As early as 1970s, experts and scholars from across the Taiwan Straits have all the way attempted to explore and devise ways to define the Cross-Strait relations, and some also suggested a certain mode should be first established and agreed upon by both.

But all that came about was before the historic "Three Links" and the signing of ECFA---- The Economic Cooperation Framework Agreement, which is a preferential trade agreement between the Chinese mainland and Taiwan that aims to reduce tariffs and commercial barriers between the two sides.

For as long as three or four decades, scholars have been busy creating assorted models or modes to accommodate the bumpy relations across the Straits. Also there are some experts like Shen Chun-shan, a retired academic in Taiwan and who actually coined the term of "one country, two governments" and proposed it to the mainland from 1990 through to 1992, and today, Professor Chu Shulong from Tsinghua University, who have been bent on coming up with a long-term and interactive framework to guide the Cross-Strait relations.

Unfortunately, the de facto political spectrum cannot be modified at will. And with the increasingly enhanced Cross-Strait communication and exchanges, the call for a mode to define the relationship between the two or the like can hardly strike a sympathetic chord among the people across the Straits.

On the contrary, if both sides have always been entangled in the tussles for a mode, the channel for communication could be blocked up, which is the last thing the people from across the Taiwan Straits would like to see.

Hu Shi (Hu Shih), the promoter of vernacular Chinese (baihua) as the modern literary language and well known to scholars of both sides, had a famous saying which resonates even today, that is---- "talk less of doctrines, but more of problems". It can also be echoed and applied to the current Cross-Straits situation, but should go like this----"think more of communication, but less of mode".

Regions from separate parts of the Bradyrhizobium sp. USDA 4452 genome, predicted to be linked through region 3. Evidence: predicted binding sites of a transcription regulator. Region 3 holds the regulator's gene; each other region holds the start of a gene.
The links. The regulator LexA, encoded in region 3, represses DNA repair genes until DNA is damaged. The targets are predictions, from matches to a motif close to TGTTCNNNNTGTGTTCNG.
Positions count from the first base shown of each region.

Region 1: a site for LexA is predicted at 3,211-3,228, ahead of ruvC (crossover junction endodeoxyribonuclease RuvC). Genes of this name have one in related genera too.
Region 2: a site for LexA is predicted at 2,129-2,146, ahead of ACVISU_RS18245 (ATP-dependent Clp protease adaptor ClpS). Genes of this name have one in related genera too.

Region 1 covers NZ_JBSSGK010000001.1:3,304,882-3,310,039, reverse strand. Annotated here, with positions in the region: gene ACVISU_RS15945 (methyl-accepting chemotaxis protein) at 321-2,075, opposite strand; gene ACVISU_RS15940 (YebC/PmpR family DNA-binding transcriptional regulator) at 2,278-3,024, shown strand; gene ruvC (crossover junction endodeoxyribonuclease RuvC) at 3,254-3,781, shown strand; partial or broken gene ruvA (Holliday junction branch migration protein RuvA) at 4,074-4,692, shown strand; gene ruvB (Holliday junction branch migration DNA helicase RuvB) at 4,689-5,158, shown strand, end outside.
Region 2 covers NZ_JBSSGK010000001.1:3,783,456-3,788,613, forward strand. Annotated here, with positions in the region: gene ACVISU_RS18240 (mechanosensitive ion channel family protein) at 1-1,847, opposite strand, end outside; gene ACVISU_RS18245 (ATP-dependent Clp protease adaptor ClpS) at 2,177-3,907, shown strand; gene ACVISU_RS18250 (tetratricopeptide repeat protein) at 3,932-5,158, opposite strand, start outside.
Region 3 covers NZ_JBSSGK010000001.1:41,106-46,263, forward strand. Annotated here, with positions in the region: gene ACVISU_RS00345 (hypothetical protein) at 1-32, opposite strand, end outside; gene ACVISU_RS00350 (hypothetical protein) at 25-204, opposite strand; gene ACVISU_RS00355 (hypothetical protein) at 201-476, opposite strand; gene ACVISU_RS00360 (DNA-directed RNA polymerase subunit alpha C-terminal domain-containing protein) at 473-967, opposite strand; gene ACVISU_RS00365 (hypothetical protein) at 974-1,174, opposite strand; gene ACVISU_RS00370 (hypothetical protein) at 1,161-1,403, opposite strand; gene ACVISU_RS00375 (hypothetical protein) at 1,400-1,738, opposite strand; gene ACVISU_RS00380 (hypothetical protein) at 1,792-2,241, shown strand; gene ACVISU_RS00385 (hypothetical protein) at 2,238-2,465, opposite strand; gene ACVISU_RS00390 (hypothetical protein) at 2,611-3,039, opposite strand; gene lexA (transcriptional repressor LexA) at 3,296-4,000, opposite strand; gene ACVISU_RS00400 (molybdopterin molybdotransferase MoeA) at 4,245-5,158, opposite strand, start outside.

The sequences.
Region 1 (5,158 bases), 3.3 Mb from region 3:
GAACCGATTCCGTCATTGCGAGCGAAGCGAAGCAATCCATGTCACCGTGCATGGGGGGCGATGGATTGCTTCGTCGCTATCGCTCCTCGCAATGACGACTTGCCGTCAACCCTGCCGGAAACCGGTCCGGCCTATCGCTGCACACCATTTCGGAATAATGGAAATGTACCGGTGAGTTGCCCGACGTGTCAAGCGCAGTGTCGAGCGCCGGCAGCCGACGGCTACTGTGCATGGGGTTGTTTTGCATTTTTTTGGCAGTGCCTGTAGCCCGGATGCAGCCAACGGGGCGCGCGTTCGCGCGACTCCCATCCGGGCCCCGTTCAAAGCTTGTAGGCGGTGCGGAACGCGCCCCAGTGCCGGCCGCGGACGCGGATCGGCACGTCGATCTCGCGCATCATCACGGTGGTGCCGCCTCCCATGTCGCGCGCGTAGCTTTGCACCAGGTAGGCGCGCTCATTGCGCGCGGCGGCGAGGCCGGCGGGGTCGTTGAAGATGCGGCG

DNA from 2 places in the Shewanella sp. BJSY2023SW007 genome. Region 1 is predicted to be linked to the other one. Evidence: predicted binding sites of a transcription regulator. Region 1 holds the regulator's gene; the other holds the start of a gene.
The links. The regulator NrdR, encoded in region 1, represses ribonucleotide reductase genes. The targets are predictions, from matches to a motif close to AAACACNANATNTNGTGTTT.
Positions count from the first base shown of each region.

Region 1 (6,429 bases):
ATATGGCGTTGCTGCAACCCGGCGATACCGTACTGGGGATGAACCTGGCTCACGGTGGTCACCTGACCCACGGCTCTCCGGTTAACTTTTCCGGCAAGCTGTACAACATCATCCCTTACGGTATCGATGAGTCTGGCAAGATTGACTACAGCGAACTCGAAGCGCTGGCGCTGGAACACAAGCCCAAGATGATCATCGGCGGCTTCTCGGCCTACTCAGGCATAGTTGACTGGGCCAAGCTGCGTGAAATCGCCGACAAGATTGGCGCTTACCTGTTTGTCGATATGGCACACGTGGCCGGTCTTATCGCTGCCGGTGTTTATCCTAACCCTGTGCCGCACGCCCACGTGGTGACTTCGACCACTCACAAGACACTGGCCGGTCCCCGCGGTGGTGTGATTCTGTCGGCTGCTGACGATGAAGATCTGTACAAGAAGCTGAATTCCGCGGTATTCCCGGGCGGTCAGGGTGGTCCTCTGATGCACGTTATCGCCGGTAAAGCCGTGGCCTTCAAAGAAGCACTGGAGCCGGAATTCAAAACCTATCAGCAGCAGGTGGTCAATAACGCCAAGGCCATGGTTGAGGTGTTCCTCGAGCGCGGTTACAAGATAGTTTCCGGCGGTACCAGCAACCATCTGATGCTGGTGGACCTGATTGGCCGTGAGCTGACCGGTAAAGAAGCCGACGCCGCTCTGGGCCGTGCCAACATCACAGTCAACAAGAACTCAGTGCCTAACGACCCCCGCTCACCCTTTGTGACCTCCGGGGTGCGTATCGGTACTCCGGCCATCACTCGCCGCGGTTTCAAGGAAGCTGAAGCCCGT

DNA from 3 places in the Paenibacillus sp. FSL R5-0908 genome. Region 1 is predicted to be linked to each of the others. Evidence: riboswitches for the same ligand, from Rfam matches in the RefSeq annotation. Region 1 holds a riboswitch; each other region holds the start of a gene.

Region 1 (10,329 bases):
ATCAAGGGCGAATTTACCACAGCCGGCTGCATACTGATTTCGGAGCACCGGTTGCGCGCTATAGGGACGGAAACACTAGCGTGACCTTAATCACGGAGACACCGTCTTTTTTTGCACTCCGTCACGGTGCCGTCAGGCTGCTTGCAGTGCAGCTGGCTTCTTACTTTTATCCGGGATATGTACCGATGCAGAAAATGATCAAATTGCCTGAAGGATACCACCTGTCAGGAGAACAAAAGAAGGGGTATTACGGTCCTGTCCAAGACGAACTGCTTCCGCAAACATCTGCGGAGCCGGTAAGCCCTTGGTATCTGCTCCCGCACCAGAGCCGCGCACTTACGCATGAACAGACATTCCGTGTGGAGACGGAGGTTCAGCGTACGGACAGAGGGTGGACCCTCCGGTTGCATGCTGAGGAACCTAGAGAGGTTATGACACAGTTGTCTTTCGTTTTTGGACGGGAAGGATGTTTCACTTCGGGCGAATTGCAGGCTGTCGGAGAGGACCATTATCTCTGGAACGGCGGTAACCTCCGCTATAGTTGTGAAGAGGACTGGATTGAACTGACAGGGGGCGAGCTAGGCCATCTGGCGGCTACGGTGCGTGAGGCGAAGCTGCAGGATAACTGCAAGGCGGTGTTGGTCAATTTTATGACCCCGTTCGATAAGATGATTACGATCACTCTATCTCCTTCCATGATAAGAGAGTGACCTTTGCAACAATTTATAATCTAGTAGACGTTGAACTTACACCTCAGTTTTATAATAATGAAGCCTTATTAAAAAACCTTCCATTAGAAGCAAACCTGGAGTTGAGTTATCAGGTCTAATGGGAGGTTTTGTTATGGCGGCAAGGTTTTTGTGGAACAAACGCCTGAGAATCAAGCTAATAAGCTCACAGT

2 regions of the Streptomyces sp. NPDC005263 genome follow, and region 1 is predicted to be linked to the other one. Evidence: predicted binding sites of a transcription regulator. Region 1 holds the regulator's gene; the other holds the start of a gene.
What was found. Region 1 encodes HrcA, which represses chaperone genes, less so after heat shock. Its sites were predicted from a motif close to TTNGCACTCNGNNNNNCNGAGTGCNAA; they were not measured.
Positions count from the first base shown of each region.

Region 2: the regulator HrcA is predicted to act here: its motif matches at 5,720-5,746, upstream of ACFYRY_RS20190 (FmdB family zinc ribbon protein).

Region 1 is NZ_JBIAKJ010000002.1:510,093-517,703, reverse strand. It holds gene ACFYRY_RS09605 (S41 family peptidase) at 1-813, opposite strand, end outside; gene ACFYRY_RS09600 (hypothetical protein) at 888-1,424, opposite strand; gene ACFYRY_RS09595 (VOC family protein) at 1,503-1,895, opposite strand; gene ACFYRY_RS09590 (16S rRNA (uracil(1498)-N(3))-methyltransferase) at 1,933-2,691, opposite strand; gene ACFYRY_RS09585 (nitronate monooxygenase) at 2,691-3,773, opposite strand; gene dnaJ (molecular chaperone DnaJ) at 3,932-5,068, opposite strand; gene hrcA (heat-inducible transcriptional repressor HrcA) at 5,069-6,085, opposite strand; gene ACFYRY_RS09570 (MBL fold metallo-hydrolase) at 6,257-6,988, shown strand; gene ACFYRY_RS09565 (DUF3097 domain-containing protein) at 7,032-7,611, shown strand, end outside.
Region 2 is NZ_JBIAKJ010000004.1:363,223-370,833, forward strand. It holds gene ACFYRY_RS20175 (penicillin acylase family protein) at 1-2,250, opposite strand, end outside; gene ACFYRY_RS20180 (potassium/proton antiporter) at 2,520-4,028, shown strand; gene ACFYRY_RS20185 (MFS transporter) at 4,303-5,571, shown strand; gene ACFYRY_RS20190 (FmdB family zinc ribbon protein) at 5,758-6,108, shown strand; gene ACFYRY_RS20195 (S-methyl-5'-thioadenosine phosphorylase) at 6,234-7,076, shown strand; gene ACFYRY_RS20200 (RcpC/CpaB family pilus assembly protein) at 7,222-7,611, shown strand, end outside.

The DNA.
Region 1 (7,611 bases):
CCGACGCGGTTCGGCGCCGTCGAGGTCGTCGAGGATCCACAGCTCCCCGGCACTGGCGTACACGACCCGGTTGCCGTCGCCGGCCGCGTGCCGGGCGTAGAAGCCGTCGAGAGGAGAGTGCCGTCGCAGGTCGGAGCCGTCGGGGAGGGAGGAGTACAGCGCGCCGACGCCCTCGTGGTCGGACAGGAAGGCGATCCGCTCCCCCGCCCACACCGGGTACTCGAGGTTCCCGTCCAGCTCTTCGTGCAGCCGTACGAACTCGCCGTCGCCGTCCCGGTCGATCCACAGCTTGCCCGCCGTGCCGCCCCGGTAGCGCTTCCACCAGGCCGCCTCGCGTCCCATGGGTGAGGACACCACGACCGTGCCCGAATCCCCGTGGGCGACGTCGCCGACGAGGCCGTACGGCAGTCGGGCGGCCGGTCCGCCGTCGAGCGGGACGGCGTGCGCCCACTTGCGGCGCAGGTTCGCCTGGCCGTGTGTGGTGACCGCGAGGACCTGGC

The articles in this column represent the author's views only. They do not represent opinions of People's Daily or People's Daily Online.

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About this column

Li Hongmei, editor and columnist of PD Online.


Li HongLi Hong

After 19 years working for China Daily and its website, Li Hong moved to english.people.com.cn in March 2009.

Li has been a reporter and column writer, mainly on China's economy and politics.

He was graduated from Beijing Foreign Studies University, and once studied in University of Hawaii and the Poynter Institute in Florida.

Dai MinJohn
Dai Min

John Milligan-Whyte and Dai Min, the executive producers and co-hosts of the Collaboration of Civilizations television series adapted by the eight books they wrote in the America-China Partnership Book Series published in English and Mandarin in 2009-2010 that created the "New School of America-China Relations." They founded the America-China Partnership Foundation and Forum in 2008 and the Center for American-China Partnership in 2005, which was recognized in 2009 as "the first American think tank to combine and integrate American and Chinese perspectives providing a complete answer for America and China's success in the 21st century."